‘West 2013’ military exercise: nuclear threat myth plays into hands of few
The joint strategic military exercise ‘West 2013’ was held in Belarus and Russia on September 20th – 26th, 2013. According to media reports, during a training exercise near the Polish border, Belarus and Russia worked on the scenario of a preventive nuclear attack on Warsaw.
Rumours about ‘a pre-emptive nuclear attack on Warsaw’ training, are advantageous for those who are interested in strengthening NATO presence in Central and Eastern Europe and the Baltic. For Belarus, increased NATO presence in the region might mean that Lukashenko’s importance grows in the eyes of Russia.
Initially, information about Russo-Belarusian military exercises and ‘a pre-emptive nuclear strike on Warsaw’ training was published in Polska, a Polish newspaper, in April 2013 with reference to unofficial sources. Later on, it was reprinted by other Western media. The Belarusian government sources refuted the message immediately.
In February 2013 The Washington Times published an article about nuclear military exercises in Russia, citing officials from the Pentagon and the European Command of U.S. forces. The sources said Russia held large-scale exercises on the transportation of strategic and tactical nuclear weapons closer to Europe.
Simultaneously, in February 2013, President Lukashenko approved a plan for the Russo-Belarusian military exercise ‘West 2013’. He emphasized the need to include territorial defence forces in the training. The incumbent president has a priority to maintain domestic political stability in the country, rather than to strengthen its defence potential. Belarus does not regard the threat of military conflict with NATO countries as likely.
Polish media have raised the issue of a nuclear attack on Warsaw by Russia several times. In 2009, Wprost, a Polish weekly, reported about the joint Russo-Belarusian military exercises ‘West 2009’ and training on the attack on Poland and training on the use of nuclear weapons. In 2009 Russian strategic bombers Tu -160 and Tu- 95MS took part in the military exercises, which led to such conclusions.
In 2008 Poland and USA signed a military cooperation agreement on anti-missile defence systems. Back then, Russian military official Nogovitsyn said ‘the USA cares for its own anti-missile defence, not Poland’s. Poland, by placing anti-missile defence systems, jeopardizes herself. Such targets are always a priority for destruction’,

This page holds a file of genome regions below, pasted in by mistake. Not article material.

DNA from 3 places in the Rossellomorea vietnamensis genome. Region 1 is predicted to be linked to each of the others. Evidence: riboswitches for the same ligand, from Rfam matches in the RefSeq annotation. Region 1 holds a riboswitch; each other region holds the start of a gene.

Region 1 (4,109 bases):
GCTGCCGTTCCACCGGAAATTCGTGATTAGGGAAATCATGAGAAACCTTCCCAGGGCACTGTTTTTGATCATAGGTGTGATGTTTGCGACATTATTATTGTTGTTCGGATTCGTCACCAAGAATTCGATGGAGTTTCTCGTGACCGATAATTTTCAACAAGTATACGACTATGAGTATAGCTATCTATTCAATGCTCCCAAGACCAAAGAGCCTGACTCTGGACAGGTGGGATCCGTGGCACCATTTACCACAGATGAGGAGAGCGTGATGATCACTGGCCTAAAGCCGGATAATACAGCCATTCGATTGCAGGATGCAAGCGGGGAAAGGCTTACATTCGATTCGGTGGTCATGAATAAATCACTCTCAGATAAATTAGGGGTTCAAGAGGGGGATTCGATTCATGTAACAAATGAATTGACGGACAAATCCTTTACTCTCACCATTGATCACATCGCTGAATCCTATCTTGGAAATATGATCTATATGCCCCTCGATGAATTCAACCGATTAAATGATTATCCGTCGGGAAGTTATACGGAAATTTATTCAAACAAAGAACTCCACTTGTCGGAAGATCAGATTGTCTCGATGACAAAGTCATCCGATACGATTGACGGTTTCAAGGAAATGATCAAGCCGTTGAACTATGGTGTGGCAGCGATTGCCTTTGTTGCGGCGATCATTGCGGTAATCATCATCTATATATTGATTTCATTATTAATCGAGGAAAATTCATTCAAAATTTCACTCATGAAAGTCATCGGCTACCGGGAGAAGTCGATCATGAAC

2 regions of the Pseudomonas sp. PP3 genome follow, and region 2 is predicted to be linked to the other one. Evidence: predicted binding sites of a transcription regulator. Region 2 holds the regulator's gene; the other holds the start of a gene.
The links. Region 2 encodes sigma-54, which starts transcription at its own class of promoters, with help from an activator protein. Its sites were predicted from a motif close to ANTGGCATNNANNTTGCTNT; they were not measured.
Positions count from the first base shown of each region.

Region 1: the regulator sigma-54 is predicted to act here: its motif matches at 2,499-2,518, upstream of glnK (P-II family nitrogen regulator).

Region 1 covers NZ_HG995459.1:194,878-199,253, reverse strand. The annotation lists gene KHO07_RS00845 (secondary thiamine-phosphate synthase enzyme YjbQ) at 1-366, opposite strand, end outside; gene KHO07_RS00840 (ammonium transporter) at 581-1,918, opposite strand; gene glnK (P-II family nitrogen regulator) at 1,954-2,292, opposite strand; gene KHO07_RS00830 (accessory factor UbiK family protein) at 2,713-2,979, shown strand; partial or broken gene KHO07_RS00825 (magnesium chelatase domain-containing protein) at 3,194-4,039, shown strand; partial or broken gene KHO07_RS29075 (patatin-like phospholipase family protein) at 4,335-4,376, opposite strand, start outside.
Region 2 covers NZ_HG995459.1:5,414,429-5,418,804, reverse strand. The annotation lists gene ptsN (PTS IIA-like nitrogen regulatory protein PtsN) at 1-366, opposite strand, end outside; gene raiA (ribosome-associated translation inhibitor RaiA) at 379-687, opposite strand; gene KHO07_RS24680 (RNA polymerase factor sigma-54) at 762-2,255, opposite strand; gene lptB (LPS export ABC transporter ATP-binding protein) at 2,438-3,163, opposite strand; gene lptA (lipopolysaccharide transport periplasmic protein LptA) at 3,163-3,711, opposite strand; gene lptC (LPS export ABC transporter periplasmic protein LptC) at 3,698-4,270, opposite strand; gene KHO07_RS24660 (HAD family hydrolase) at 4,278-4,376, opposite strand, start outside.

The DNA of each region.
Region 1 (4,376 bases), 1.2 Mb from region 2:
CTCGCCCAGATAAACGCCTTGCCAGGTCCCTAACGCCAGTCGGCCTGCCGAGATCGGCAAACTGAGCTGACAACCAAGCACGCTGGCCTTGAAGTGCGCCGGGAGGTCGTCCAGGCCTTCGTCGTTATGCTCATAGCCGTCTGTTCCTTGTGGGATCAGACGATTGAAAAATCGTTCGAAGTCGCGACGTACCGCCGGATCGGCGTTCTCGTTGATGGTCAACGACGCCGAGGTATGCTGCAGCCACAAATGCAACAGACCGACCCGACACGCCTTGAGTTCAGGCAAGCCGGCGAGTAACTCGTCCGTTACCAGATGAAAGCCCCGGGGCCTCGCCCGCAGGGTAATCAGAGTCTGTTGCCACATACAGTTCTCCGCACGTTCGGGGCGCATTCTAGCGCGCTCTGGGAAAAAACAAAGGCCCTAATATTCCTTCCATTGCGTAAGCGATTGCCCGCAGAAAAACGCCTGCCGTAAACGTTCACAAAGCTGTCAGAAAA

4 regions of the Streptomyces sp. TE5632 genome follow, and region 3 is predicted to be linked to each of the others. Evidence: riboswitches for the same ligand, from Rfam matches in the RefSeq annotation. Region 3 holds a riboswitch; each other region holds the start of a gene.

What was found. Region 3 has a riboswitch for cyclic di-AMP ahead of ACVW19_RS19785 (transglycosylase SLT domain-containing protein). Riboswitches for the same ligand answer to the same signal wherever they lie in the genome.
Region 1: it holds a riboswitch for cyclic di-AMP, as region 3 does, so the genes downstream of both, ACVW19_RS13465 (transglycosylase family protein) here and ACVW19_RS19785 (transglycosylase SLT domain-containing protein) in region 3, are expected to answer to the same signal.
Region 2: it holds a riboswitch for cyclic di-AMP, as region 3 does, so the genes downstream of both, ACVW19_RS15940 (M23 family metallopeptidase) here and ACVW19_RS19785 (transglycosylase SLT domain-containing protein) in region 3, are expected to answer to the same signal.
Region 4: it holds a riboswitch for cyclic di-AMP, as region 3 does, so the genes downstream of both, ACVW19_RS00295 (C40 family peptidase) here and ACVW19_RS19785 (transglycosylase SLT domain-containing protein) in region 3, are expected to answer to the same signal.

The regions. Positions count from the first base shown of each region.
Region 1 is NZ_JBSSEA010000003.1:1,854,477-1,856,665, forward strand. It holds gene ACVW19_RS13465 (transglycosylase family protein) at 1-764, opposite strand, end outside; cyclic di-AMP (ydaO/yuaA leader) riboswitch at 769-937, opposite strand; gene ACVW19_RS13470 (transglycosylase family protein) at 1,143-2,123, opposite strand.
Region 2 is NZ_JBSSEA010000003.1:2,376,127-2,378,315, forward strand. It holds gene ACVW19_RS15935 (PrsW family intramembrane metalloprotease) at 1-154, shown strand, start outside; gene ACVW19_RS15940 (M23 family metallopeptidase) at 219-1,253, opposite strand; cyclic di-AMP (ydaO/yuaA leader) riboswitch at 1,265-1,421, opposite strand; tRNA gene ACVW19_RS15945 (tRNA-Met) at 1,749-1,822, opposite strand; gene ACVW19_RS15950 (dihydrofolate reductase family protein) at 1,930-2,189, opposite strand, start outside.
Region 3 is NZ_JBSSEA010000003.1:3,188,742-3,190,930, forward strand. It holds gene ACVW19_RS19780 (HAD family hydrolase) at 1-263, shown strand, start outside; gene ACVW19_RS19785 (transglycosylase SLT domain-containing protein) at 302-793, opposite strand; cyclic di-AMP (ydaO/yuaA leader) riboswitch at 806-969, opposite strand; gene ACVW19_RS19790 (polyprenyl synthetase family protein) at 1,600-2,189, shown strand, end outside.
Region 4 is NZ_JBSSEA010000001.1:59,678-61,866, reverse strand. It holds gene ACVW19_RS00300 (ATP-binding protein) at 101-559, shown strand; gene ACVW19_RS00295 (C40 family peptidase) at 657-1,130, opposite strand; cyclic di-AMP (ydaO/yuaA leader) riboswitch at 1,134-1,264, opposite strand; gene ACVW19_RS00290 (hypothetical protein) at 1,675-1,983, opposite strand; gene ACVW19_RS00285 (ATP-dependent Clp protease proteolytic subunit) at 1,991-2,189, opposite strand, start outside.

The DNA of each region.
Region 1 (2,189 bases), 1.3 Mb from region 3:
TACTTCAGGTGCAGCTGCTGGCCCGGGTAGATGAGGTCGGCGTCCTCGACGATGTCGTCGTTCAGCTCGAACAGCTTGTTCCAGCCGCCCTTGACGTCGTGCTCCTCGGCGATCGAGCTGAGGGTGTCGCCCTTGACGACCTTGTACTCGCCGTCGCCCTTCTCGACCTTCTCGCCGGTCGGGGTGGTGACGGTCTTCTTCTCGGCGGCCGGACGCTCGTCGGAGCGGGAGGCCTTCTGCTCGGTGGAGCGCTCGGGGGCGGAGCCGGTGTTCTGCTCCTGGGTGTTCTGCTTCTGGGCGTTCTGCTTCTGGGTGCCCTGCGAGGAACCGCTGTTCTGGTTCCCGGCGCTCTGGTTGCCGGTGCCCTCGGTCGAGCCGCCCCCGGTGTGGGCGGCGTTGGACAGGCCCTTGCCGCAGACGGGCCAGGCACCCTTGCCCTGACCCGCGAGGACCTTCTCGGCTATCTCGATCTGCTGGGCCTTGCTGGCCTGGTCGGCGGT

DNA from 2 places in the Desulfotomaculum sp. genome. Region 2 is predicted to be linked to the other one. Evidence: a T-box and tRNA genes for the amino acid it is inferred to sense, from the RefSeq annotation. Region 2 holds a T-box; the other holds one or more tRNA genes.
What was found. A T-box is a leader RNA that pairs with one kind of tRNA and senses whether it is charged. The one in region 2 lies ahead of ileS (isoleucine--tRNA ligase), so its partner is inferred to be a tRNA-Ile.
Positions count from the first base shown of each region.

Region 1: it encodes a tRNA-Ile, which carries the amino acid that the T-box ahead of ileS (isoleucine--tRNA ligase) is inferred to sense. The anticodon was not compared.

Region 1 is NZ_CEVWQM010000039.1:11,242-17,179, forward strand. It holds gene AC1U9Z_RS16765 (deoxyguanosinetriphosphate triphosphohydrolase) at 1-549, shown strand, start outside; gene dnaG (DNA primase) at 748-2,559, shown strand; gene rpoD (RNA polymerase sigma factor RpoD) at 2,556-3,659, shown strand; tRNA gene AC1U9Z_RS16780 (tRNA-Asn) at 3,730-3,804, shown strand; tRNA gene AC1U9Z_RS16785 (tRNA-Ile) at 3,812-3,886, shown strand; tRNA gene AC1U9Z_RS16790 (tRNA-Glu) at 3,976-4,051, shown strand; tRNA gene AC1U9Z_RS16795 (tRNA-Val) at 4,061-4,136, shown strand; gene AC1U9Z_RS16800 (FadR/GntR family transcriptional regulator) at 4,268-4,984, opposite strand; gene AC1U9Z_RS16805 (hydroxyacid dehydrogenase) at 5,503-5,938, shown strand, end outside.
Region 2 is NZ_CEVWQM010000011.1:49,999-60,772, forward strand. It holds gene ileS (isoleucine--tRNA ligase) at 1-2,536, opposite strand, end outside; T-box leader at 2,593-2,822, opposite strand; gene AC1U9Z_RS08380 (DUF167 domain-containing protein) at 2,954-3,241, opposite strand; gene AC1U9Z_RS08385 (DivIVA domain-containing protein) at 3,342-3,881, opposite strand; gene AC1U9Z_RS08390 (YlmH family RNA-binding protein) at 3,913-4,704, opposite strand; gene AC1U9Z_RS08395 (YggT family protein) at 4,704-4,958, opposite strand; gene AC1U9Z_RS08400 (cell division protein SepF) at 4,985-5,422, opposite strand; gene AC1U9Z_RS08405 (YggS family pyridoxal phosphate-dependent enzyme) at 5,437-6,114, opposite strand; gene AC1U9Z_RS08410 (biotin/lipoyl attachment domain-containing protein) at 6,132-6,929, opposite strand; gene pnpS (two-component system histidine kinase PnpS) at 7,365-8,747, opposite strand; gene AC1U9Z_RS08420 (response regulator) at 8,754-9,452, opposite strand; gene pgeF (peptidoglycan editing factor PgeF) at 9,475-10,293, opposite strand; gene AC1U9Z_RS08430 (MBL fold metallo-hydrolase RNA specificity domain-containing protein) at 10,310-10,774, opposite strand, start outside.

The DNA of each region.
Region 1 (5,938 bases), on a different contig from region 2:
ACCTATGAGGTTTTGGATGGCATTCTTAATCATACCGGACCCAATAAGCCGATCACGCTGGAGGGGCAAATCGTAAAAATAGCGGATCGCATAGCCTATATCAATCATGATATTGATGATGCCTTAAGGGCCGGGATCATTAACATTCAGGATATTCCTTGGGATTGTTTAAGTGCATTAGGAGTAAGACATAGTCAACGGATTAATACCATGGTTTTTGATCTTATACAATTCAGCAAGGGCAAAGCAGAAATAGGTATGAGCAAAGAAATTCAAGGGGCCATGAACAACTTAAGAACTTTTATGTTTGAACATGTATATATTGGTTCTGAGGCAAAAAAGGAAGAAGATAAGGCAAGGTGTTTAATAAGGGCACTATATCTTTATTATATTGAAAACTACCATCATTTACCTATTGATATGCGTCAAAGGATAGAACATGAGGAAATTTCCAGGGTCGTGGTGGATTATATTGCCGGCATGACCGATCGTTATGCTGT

Simultaneously, the increasing (apparent or real) threat from the East helps to attract the attention of the NATO leadership to Eastern Europe and Baltic states. In November 2013 Poland, Lithuania, Latvia and Estonia will carry out Steadfast Jazz 2013 NATO military exercise in the Baltic Sea – for the first time since 1993. NATO started planning the exercise in 2009.
Thus, the joint Russo-Belarusian military exercises and, more importantly, the rumours about ‘a nuclear attack on Warsaw’ training have become the basis for stronger presence of NATO in the region. It is a good chance for the Belarusian president to strengthen his position in the Kremlin by using anti-Western rhetoric.
Over the past year, military-political relations between Minsk and Kyiv have become complicated. Due to their high inertia and peculiarities, this downward trend would be extremely difficult to overcome.
The root cause of the crisis is the absence of a common political agenda in the Belarusian-Ukrainian relations. Minsk is looking for a market for Belarusian exports in Ukraine and offers its services as a negotiation platform for the settlement of the Russo-Ukrainian war, thereby hoping to avoid political issues in the dialogue with Kiev. Meanwhile, Ukraine is hoping for political support from Minsk in the confrontation with Moscow. In addition, Ukraine’s integration with NATO presupposes her common position with the Alliance in relation to Belarus. The NATO leadership regards the Belarusian Armed Forces as an integral part of the Russian military machine in the western strategic front (the Baltic states and Poland). In addition, the ongoing military reform in Ukraine envisages a reduction in the number of generals and the domestic political struggle makes some Ukrainian top military leaders targets in politically motivated attacks.
Hence, the criticism of Belarus coming from Ukrainian military leadership is dictated primarily by internal and external political considerations, as well as by the need to protect the interests of generals, and only then by facts.
For instance, initially, the Ukrainian military leadership made statements about 100,000 Russian servicemen allegedly taking part in the Russo-Belarusian military drill West-2017. Then the exercises were labelled quazi-open and military observers from Ukraine refused to provide their assessment, which caused a negative reaction in Minsk. Further, without citing specific facts, it was stated that Russia was building up its military presence in Belarus.
Apparently, the Belarusian and Ukrainian Defence Ministries have entangled in a confrontational spiral (on the level of rhetoric). Moreover, only a small part of the overly hidden process has been disclosed. That said, third states are very likely to take advantage of the situation (or have already done so). This is not only about Russia.
The Belarusian Defence Ministry officials are restrained in assessing their Ukrainian counterparts. However, such a restraint is not enough. Current military-political relations between Belarus and Ukraine are unlikely to stabilise without the intervention of both presidents.